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The Newsletter of the Halsey Hall Chapter
Society for American Baseball Research (SABR)

October 2012

Stew Thornley

Mark Merila Speaks at Fall Chapter Meeting

Mark Merila

Former Minnesota Gophers All-American Mark Merila (above) was the featured speaker at the fall meeting of the Halsey Hall Chapter October 6.

Roger Raina, Howard Luloff, Stew Thornley, Lee Temanson, Bob Komoroski, Brenda Himrich, Fred Buckland, David Rasmussen, Dave Jensen, Jerry Janzen, Art Mugalian, Steve Ginader, Rich Arpi, Gregg Nelson, Leanne Rohrbach, Cary Smith, Dan Levitt, Doug Kenison, Gene Zavadil, Mendal Mearkle, Scott Cummings, Doug Skipper, Dan Levitt, George Rekela, and Sarah Johnson attended the meeting, which featured three research presentations:

  • Dan Levitt with Battle at the Dock! Based on research from his book, The Battle That Forged Modern Baseball, Dan outlined he formation of the Federal League and the attempt of Federal League owners to sign major leaguers as they returned from a world tour in the spring of 1914.
  • Dave Jensen with An Enlightened Look at Concussions. A former surgical nurse, Dave described concussions and the damage done to the brain from them. He talked about players who suffered concussions from the past, including Wally Pipp and Mickey Cochrane, and modern players such as Corey Koskie and Justin Morneau. Dave explained how baseball has changed its policy toward concussions recently with the establishment of the seven-day disable list for concussions, annual baseline testing, tests after a high-risk injury, and protocols for clearing concussion victims to return to the active roster.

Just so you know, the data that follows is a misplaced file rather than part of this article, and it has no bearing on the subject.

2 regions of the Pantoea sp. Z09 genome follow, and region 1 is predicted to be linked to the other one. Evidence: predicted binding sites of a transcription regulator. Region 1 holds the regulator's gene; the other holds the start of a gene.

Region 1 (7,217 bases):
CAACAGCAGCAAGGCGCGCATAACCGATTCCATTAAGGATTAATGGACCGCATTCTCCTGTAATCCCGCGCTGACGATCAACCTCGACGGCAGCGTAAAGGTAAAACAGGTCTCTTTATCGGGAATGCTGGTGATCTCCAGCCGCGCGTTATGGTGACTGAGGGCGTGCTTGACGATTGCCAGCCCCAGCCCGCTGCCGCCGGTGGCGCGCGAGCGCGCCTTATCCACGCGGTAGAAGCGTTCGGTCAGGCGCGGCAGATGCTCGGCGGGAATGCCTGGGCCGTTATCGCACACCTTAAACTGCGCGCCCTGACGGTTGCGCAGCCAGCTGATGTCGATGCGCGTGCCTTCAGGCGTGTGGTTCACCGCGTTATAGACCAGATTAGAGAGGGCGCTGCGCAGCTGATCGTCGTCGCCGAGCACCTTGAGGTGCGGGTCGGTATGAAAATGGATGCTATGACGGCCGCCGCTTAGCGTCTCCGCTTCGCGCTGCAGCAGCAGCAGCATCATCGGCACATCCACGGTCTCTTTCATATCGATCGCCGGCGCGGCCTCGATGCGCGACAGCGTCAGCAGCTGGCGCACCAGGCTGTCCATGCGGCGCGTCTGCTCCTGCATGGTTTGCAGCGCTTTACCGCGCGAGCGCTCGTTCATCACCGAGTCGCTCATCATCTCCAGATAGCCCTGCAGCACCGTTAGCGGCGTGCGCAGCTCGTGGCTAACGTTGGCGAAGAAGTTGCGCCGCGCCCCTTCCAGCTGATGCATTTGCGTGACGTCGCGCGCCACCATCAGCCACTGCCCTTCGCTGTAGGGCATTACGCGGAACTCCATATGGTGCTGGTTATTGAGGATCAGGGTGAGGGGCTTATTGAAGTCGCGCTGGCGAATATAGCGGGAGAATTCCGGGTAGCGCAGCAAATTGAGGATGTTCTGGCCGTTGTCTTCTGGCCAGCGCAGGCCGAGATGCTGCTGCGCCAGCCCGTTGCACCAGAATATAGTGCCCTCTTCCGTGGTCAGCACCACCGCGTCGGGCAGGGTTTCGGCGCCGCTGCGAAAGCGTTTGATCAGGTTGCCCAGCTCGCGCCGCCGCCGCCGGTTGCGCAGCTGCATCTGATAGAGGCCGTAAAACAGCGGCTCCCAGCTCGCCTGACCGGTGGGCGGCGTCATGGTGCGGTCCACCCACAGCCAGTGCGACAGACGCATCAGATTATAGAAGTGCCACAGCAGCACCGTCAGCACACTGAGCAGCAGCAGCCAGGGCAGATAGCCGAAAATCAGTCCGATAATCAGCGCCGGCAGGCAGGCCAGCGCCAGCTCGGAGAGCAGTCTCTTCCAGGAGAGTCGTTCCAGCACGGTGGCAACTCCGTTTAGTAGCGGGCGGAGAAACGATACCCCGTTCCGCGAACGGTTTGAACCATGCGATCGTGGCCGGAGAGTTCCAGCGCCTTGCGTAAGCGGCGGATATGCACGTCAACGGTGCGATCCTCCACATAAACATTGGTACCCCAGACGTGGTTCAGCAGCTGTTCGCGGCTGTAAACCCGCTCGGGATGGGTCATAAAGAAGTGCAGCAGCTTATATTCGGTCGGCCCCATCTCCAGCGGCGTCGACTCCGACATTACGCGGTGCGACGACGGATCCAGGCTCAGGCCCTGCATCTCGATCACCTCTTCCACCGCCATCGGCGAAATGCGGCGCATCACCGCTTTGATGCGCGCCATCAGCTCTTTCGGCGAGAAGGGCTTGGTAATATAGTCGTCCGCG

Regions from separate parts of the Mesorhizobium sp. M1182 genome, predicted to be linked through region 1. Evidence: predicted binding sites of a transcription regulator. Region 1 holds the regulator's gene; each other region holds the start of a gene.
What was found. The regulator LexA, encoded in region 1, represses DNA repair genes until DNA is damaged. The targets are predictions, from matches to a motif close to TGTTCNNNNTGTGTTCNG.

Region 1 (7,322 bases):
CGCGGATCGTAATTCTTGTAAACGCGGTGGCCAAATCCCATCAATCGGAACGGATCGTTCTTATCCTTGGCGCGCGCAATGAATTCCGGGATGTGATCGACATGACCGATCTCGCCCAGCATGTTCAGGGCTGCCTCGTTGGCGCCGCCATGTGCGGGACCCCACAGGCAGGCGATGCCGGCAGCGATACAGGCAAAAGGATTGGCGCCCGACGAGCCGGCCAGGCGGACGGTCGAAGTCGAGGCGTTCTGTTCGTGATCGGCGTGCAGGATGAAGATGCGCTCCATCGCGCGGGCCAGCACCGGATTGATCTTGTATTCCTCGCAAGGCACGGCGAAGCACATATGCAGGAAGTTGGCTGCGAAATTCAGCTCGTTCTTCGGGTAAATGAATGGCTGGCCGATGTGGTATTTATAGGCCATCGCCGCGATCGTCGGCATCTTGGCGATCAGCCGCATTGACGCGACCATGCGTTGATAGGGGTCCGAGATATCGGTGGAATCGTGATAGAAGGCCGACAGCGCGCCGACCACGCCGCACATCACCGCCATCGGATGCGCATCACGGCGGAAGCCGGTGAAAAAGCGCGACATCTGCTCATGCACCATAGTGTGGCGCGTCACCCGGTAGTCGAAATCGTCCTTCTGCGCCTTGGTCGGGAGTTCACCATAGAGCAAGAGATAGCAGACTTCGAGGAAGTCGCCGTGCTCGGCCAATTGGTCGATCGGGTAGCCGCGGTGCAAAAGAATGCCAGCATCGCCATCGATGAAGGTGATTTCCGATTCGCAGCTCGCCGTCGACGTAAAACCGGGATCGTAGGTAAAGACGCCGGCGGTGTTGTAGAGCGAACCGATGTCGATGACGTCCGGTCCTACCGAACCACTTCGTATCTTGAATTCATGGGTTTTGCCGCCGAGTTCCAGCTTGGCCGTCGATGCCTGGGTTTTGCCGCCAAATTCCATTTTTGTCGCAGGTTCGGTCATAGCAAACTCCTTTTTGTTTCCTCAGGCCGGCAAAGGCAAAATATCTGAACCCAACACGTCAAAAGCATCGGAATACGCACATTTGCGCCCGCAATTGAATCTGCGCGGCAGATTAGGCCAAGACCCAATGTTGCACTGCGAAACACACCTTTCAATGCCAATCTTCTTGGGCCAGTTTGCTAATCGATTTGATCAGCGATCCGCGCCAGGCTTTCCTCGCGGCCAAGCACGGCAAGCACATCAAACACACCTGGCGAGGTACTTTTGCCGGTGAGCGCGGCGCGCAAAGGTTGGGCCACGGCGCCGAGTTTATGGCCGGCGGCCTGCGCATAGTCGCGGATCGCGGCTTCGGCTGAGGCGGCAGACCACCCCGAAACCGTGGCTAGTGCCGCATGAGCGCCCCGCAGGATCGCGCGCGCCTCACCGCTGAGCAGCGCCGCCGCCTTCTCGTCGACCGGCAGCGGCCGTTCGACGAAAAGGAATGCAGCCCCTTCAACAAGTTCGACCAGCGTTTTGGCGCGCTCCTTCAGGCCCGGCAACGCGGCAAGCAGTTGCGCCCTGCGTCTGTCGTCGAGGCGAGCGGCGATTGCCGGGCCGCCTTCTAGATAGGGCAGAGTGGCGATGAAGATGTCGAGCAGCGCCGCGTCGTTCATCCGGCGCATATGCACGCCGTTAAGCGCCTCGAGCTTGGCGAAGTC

• Chicago-native Art Mugalian talked about the collapse of the 1977 team, which held a two-game first-place lead after a 13-inning 16-15 win over Cincinnati at Wrigley Field on July 28, a game with 11 home runs. Jose Cardenal entered the game as a pinch-hitter in the last of the eighth, when the Cubs scored three runs to pull within a run, and stayed in the game, playing second base, in the top of the ninth. He booted a grounder by Pete Rose, the first batter of the inning, nd then was moved to shortstop and back to second base as manager Herman Franks tried to move Cardenal, normally an outfielder, to where the Reds were less likely to hit the ball. After the Cubs tied the game in the ninth, Cardenal moved to right field to start the 10th inning with right-fielder Bobby Murcer moving to the infield and ending up with a position line of rf,ss,2b,ss,2b,ss,2b,ss,2b,ss. The defensive gyrations by coaches Barney Schultz and Peanuts Lowrey, making the moves after Franks was ejected, along with bringing in Rick Reuschel in the 13th inning, worked out as the Cubs won. However, the Cubs lost 12 of their next 17 games to fall 7 games out of 1st. Chicago finished the season 20 games behind Philadelphia.